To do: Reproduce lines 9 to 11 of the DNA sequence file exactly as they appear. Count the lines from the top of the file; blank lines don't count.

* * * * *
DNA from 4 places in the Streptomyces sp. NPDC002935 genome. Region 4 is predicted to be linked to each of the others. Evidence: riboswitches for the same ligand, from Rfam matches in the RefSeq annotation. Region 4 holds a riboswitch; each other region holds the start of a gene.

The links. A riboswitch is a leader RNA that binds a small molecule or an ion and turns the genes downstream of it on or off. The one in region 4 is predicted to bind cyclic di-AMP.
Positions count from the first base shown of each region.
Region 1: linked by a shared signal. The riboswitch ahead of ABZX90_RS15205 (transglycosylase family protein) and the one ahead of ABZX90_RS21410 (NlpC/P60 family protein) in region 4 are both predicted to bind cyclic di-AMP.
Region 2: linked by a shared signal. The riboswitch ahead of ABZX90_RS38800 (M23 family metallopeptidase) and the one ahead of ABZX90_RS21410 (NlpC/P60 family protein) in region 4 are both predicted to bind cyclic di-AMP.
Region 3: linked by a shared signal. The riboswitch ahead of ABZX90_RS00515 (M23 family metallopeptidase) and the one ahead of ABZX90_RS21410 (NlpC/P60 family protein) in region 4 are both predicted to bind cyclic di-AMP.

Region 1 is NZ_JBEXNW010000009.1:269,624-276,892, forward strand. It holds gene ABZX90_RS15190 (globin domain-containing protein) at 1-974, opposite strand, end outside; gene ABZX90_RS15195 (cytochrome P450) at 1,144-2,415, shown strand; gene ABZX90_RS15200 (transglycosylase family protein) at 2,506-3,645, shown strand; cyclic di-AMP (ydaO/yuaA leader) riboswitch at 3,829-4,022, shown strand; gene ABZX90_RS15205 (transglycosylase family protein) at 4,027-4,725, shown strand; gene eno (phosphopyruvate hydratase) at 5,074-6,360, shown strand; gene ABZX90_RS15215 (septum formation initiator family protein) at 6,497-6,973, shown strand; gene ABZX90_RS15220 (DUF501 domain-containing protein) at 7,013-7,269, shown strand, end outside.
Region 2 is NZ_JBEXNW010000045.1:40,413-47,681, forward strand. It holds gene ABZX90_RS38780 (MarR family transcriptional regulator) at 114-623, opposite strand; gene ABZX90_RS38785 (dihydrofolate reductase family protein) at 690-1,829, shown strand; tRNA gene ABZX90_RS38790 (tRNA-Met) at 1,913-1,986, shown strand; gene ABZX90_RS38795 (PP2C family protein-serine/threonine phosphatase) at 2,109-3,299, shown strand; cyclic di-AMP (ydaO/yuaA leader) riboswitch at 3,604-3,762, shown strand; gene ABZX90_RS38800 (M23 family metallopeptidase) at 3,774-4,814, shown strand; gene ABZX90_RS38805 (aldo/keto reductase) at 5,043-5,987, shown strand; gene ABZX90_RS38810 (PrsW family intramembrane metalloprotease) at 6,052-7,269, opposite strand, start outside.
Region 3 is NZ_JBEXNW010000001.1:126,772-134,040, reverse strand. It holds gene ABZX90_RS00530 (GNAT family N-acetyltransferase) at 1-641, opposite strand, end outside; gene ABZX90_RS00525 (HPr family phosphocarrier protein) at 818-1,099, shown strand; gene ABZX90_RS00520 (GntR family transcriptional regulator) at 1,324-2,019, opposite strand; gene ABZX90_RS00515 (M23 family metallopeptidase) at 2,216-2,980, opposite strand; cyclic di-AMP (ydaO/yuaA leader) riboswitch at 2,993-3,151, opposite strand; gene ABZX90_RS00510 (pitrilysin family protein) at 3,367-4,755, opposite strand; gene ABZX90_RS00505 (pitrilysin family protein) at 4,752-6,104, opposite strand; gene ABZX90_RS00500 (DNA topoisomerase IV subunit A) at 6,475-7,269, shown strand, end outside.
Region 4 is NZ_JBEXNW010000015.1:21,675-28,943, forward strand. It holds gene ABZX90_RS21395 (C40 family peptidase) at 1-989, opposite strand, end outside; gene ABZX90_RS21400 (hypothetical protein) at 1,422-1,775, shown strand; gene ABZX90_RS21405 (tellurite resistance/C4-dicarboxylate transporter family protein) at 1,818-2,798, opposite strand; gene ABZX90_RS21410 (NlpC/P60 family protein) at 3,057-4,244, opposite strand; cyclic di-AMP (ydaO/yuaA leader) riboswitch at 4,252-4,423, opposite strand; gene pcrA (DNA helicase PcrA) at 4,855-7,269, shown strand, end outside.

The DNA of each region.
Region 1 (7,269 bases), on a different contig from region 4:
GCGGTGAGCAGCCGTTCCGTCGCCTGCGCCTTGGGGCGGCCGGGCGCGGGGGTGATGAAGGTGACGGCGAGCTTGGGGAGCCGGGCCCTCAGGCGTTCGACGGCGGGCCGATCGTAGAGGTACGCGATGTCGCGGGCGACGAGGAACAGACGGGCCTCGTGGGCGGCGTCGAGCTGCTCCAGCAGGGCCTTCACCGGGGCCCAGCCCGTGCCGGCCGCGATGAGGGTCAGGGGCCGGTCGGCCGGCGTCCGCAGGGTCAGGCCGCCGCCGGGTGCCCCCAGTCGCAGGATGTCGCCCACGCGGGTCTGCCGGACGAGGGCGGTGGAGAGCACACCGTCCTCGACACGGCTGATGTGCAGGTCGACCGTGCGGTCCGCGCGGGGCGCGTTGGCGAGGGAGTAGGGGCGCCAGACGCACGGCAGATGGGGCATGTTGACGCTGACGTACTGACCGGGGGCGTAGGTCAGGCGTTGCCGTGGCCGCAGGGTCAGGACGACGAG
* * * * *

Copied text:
Region 3 is NZ_JBEXNW010000001.1:126,772-134,040, reverse strand. It holds gene ABZX90_RS00530 (GNAT family N-acetyltransferase) at 1-641, opposite strand, end outside; gene ABZX90_RS00525 (HPr family phosphocarrier protein) at 818-1,099, shown strand; gene ABZX90_RS00520 (GntR family transcriptional regulator) at 1,324-2,019, opposite strand; gene ABZX90_RS00515 (M23 family metallopeptidase) at 2,216-2,980, opposite strand; cyclic di-AMP (ydaO/yuaA leader) riboswitch at 2,993-3,151, opposite strand; gene ABZX90_RS00510 (pitrilysin family protein) at 3,367-4,755, opposite strand; gene ABZX90_RS00505 (pitrilysin family protein) at 4,752-6,104, opposite strand; gene ABZX90_RS00500 (DNA topoisomerase IV subunit A) at 6,475-7,269, shown strand, end outside.
Region 4 is NZ_JBEXNW010000015.1:21,675-28,943, forward strand. It holds gene ABZX90_RS21395 (C40 family peptidase) at 1-989, opposite strand, end outside; gene ABZX90_RS21400 (hypothetical protein) at 1,422-1,775, shown strand; gene ABZX90_RS21405 (tellurite resistance/C4-dicarboxylate transporter family protein) at 1,818-2,798, opposite strand; gene ABZX90_RS21410 (NlpC/P60 family protein) at 3,057-4,244, opposite strand; cyclic di-AMP (ydaO/yuaA leader) riboswitch at 4,252-4,423, opposite strand; gene pcrA (DNA helicase PcrA) at 4,855-7,269, shown strand, end outside.

The DNA of each region.